Christmas Markets are cold so if you want to warm up your hands and eventually your body, then get yourself a mug of Gluhwein. There are non alcoholic ones too!

You will find amazing Gluhweins everywhere but in terms of the variety, the bar atmosphere and the energy, I pick Weihnachtsmarkt Bielefeld “Mitte” in Klosterplatz as the best one for drinking.

Eggnogs (Eierpunsch)

Eierpunsch (Eggnog) in Bielefeld Christmas Market, Germany

Glühwein isn’t the only alcoholic Christmas Market beverage in Germany, there’s also Eierpunsch (Eggnog). This is actually made with egg, milk, cream, vanilla, and white wine.

Honestly, it sounds a little disgusting because of raw eggs and alcohol – eww. But if you have had mousse at any time or tiramisu, then be aware that they also are made with raw eggs. Thankfully if the Eierpunsch is well made then you won’t smell the egg but only vanilla.

i highly recommend the Eggnog in Altstädter Kirchpark Bielefeld Christmas Market. The main bar does tend to get crowded but the service is super quick.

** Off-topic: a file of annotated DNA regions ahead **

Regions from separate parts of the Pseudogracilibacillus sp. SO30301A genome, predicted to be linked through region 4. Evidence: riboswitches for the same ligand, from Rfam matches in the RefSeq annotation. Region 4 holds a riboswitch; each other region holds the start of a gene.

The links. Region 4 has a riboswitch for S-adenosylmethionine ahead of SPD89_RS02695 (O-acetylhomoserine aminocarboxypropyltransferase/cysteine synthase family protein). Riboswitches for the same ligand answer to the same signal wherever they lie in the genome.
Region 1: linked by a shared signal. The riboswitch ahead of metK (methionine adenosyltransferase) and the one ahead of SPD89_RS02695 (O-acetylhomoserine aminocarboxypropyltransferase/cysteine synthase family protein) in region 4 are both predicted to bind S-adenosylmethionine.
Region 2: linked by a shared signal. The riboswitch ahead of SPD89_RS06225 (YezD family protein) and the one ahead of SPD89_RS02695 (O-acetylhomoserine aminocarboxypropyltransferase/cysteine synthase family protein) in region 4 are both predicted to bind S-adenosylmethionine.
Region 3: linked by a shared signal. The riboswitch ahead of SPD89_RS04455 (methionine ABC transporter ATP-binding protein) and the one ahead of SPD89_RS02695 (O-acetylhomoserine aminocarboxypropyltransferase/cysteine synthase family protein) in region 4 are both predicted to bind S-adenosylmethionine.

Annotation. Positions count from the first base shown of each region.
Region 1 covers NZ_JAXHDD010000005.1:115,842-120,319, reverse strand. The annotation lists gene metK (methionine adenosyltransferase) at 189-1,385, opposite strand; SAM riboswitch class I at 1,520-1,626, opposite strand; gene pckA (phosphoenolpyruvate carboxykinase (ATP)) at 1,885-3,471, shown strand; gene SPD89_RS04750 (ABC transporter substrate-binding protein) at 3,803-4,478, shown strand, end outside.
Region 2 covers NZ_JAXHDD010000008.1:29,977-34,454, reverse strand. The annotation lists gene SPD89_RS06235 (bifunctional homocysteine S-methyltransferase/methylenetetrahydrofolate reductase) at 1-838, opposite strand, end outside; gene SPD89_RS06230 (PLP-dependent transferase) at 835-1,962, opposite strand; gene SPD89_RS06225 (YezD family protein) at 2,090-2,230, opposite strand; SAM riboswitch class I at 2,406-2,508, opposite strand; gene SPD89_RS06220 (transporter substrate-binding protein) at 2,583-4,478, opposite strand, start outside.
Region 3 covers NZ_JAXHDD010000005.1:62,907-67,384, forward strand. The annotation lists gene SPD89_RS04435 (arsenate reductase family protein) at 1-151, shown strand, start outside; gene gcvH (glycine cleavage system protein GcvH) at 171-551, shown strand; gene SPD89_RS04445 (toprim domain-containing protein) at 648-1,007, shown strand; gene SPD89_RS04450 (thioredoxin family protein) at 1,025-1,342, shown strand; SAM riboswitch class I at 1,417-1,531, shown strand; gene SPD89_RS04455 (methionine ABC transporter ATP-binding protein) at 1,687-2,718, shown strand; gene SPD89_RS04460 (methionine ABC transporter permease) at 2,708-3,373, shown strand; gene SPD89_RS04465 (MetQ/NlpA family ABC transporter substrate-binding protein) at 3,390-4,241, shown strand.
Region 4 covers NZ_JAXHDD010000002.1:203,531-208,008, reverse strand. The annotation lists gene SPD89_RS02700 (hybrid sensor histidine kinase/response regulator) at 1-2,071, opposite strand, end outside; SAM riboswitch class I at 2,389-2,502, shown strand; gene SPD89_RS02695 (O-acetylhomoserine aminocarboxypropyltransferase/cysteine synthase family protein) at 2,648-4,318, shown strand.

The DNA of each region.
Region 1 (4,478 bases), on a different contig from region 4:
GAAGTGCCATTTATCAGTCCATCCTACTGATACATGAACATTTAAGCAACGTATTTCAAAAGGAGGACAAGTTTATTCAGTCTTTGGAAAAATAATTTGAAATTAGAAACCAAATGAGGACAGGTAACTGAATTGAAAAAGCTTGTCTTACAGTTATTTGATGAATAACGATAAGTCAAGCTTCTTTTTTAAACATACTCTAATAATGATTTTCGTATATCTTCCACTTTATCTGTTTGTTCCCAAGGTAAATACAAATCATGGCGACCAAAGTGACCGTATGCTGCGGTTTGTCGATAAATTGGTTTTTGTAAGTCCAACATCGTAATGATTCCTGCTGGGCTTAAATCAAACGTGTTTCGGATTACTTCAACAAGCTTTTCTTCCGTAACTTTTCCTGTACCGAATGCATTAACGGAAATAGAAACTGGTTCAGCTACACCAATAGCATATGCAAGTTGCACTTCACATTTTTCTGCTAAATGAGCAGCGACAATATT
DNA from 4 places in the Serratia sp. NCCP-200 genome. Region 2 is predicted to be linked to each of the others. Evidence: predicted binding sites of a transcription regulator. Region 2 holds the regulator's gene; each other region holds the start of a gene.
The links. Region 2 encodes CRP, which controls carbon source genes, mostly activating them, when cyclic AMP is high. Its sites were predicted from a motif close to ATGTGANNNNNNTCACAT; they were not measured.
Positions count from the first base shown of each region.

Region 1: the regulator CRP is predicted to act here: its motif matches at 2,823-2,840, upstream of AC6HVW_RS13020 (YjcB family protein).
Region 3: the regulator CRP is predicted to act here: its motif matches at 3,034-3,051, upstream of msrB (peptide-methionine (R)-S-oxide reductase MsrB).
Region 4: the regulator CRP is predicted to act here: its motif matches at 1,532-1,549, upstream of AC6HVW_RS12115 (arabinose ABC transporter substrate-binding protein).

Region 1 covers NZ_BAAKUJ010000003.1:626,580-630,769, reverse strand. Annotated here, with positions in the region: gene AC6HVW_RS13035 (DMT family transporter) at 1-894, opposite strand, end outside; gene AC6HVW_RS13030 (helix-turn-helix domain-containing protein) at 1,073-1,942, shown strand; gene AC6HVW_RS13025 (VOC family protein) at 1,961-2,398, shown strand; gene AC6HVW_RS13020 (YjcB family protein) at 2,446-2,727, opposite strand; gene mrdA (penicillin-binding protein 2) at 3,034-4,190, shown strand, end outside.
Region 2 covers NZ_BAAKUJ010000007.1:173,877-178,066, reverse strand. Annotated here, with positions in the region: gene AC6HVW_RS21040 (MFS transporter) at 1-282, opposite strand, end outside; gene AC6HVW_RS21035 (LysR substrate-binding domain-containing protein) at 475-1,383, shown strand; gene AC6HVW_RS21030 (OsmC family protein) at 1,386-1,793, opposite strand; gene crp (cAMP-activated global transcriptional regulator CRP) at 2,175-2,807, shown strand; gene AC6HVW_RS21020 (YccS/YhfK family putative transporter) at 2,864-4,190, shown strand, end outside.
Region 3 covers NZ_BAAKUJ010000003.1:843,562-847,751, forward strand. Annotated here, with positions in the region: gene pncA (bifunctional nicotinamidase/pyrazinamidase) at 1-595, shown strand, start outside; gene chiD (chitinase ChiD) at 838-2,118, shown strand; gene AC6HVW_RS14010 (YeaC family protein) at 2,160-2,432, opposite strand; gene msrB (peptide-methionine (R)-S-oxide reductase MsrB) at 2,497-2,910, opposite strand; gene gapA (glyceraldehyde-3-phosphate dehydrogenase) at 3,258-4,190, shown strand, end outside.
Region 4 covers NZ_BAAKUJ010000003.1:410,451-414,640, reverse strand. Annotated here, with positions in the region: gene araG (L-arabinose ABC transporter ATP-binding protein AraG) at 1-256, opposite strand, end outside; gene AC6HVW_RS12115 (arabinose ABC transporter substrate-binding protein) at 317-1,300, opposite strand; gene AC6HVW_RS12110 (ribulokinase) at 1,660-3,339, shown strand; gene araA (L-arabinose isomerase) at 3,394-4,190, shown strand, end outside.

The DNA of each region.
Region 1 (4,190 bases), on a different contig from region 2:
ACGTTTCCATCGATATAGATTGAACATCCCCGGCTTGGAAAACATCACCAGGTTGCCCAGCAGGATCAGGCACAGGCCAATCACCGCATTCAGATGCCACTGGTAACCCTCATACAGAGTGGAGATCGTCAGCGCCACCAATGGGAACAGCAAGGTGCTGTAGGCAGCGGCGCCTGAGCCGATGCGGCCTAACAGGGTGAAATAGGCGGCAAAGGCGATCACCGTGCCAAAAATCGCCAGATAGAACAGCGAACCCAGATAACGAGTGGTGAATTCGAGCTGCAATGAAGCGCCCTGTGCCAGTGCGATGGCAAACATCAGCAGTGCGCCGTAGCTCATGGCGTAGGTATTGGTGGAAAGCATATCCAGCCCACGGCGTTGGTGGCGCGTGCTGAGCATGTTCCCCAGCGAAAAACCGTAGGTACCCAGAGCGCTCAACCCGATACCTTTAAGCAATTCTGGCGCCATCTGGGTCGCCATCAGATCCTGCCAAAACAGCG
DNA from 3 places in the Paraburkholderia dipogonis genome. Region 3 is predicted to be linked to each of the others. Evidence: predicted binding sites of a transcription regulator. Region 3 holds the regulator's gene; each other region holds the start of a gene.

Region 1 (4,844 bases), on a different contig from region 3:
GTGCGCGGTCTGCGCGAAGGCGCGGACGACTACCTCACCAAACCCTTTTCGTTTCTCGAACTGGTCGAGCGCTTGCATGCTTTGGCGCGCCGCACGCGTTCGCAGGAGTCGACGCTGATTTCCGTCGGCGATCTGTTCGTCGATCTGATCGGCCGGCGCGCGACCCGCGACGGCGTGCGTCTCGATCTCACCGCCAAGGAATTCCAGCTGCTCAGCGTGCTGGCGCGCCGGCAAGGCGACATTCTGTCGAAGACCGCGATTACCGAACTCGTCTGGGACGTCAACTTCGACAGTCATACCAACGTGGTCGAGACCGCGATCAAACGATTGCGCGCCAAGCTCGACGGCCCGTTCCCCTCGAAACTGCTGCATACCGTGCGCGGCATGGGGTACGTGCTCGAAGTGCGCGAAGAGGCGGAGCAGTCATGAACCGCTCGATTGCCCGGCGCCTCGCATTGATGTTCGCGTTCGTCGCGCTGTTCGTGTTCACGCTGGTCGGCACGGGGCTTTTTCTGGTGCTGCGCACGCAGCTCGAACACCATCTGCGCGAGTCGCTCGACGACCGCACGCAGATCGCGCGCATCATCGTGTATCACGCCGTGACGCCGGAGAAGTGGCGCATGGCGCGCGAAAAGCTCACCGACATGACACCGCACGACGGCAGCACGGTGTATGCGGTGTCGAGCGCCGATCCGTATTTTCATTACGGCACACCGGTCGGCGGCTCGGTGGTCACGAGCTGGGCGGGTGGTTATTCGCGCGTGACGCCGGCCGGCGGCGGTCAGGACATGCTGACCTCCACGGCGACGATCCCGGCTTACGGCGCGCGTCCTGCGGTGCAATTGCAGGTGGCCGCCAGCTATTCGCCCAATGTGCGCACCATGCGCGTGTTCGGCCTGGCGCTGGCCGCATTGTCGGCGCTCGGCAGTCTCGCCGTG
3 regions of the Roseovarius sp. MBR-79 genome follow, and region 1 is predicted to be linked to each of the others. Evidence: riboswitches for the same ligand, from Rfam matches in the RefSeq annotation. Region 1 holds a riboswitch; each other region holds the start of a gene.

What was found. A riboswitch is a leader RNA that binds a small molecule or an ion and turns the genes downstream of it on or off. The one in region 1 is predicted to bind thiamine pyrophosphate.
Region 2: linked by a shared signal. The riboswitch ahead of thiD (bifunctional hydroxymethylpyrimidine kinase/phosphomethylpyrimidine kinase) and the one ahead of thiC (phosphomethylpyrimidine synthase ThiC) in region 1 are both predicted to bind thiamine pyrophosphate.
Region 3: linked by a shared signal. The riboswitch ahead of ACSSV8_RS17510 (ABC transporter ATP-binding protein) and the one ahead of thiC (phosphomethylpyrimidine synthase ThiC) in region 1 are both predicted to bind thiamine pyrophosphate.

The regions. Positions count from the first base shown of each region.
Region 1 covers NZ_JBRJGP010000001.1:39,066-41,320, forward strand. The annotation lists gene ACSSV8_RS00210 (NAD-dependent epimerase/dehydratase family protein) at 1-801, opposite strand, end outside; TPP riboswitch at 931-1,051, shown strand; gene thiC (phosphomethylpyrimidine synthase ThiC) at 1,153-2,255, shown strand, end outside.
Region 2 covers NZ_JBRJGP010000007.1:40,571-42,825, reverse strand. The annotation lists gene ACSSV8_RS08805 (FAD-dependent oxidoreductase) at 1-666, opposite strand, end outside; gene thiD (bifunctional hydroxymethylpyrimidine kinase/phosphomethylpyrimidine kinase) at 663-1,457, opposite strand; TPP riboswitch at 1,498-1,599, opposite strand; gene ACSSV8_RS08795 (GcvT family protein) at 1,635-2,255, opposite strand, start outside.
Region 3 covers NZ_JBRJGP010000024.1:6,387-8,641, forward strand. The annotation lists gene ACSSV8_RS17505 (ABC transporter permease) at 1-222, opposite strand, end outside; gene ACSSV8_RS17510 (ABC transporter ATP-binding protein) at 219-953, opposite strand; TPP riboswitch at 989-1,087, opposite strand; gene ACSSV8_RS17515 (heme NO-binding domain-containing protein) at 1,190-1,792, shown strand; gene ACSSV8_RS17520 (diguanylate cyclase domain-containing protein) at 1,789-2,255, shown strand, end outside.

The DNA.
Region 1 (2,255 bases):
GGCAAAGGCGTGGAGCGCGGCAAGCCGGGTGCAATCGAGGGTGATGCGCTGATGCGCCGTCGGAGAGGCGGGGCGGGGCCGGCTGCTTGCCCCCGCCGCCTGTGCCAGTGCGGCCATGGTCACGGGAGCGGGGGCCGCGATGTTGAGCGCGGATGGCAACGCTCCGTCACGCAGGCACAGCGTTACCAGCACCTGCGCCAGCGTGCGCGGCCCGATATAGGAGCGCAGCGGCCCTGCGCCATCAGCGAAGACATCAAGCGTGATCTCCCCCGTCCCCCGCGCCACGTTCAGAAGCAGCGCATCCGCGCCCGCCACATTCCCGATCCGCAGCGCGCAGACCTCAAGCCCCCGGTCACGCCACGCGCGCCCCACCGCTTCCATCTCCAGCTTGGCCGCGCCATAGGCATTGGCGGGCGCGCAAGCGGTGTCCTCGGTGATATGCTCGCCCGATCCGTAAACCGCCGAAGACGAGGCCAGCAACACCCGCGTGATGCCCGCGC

The Eierpunsch in Bielefeld costs 3-4 Euros. You need to show a proof of two vaccinations when ordering anything from a bar in a Christmas Market in Bielefeld.

Carousels

Ferris Wheel (Riesenrad) at Altstädter Kirchpark Christmas Market in Bielefeld

Carousels aren’t just for children. Yes, they aren’t scare if you compare then to adventure park rides but they add a magical touch. The carousels aren’t there in all the Christmas Markets in Bielefeld but are only at Altstädter Kirchpark

You will find the typical Christmas carousel that’s simple but beautifully decorated with Christmas lights. There’s also a small snowman in the middle of the carousel that throws fake snowflakes on people. Cute, right?

Carousel at Altstädter Kirchpark Christmas Market in Bielefeld

I also love the big Ferris Wheel (Riesenrad in German) that’s in Altstädter Kirchpark Christmas Market. Of course the ride is fun (sadly a little short) but the view from the top is definitely worth seeing. You will see the Christmas Market from the high up in every direction and it looks magical with the lights.

The Carousel and Ferris Wheel costs EUR 2.5 for children and EUR 3 for adults. You need to show a proof of two vaccinations when buying your ticket.

The Food at Bielefeld Christmas Markets

Mushrooms with gravy and herb sauce and bun at Bielefeld Christmas Market